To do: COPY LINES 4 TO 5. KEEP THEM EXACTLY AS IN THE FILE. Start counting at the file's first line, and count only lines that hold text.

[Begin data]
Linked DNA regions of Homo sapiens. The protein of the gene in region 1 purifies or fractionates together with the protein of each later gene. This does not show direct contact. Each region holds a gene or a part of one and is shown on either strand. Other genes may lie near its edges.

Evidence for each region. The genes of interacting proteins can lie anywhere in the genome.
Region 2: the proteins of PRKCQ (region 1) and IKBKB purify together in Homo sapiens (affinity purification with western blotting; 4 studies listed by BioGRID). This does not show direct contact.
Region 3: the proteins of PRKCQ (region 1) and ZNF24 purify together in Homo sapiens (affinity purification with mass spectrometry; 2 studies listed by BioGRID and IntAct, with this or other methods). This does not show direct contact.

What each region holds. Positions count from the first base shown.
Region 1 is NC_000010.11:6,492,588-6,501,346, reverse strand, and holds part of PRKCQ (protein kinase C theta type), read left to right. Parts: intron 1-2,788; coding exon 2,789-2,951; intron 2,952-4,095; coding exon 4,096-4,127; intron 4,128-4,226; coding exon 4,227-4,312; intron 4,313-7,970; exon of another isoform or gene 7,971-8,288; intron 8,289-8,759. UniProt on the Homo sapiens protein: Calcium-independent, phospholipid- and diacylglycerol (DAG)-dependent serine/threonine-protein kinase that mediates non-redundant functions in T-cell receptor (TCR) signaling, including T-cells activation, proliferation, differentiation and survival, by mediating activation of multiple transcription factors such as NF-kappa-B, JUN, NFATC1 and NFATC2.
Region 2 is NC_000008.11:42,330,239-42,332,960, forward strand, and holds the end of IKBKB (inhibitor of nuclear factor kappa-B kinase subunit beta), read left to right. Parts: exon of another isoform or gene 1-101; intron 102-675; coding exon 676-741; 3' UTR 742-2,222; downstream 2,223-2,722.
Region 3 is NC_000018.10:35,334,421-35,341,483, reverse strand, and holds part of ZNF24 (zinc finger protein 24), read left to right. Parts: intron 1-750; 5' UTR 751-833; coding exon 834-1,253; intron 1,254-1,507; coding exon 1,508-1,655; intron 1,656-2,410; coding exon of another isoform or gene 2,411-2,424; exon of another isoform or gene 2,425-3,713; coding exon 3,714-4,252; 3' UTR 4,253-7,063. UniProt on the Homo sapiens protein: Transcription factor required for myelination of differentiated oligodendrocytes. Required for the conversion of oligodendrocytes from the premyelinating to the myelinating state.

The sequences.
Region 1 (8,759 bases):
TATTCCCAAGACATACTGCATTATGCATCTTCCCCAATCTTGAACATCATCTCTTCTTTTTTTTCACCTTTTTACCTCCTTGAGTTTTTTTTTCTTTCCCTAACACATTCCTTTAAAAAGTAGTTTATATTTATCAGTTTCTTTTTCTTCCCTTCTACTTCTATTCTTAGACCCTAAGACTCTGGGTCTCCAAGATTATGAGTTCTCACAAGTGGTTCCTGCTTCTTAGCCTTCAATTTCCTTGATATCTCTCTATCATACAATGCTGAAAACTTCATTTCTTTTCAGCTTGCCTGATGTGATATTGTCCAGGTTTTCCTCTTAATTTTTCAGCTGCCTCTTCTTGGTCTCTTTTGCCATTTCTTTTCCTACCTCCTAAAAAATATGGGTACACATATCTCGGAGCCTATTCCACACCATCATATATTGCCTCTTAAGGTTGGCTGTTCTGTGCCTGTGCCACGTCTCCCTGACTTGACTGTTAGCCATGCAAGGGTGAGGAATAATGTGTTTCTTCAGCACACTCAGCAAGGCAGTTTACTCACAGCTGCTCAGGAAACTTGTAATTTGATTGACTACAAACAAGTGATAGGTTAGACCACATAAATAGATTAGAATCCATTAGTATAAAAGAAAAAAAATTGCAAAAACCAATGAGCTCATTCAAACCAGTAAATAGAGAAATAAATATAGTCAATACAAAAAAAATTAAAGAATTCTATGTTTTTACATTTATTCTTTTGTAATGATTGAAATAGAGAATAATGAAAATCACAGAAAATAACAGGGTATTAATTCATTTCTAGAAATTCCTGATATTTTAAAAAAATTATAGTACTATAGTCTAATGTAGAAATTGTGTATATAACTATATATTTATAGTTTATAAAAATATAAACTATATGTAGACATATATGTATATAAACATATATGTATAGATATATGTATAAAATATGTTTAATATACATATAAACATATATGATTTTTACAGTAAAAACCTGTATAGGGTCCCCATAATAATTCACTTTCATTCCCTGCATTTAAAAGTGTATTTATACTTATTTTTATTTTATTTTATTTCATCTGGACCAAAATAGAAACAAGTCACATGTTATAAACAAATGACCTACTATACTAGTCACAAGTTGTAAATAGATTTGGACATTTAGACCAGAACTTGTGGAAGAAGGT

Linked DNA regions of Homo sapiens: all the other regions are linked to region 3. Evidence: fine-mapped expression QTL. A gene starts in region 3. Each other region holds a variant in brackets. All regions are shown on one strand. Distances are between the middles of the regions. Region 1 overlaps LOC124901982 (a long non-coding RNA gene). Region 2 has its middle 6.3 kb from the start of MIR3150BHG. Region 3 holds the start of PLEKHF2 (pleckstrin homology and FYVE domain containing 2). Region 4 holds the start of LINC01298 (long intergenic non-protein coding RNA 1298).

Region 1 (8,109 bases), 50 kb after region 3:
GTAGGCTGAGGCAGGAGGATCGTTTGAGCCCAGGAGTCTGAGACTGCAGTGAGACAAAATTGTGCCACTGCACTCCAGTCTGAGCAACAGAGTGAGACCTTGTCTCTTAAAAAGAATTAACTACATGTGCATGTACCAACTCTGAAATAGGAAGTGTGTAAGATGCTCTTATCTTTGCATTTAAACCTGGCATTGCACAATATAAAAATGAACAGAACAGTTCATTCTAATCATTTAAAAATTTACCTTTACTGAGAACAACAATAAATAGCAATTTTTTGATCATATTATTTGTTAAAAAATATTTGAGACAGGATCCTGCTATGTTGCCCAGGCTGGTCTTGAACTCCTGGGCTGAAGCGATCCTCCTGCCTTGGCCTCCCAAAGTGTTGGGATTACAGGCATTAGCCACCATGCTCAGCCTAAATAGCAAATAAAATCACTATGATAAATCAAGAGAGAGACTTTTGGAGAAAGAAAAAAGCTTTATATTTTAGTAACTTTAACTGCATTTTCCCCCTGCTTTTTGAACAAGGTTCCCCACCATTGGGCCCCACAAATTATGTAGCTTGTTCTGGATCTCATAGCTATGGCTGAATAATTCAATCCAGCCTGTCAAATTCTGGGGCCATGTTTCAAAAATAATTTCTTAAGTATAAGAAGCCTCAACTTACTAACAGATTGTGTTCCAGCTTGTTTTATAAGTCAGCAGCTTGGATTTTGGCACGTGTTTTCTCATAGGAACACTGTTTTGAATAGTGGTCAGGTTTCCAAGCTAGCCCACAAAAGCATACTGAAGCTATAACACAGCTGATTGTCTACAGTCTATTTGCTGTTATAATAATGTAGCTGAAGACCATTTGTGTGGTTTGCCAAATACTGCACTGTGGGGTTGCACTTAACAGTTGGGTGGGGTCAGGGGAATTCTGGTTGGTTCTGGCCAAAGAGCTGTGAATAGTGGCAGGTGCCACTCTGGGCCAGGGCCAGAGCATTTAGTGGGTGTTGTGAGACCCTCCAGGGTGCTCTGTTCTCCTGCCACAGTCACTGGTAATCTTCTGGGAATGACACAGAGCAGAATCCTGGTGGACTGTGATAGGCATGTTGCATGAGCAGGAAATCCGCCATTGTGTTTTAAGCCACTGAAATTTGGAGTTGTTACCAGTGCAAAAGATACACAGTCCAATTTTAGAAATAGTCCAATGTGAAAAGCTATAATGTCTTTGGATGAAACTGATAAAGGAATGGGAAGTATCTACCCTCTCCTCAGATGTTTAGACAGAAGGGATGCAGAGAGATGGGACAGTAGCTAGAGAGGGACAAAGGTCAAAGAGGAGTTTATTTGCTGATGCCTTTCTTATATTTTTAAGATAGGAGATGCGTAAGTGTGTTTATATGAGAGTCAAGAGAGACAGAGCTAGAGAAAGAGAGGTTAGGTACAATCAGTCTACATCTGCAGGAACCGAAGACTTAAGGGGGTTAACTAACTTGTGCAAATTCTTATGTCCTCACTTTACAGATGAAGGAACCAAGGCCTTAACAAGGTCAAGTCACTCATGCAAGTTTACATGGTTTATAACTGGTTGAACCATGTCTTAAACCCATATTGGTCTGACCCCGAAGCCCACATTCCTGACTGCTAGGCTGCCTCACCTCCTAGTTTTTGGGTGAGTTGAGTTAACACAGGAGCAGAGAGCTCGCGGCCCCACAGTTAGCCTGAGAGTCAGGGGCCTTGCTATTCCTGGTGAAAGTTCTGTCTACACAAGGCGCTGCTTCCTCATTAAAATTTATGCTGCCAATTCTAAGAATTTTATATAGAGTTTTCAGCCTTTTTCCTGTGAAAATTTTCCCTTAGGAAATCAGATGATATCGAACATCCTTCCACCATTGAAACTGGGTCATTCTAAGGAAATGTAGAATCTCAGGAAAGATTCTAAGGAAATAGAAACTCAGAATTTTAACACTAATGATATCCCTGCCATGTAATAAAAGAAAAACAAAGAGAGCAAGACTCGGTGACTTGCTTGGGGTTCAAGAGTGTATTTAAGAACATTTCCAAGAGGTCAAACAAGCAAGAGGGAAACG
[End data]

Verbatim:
Region 3: the proteins of PRKCQ (region 1) and ZNF24 purify together in Homo sapiens (affinity purification with mass spectrometry; 2 studies listed by BioGRID and IntAct, with this or other methods). This does not show direct contact.

What each region holds. Positions count from the first base shown.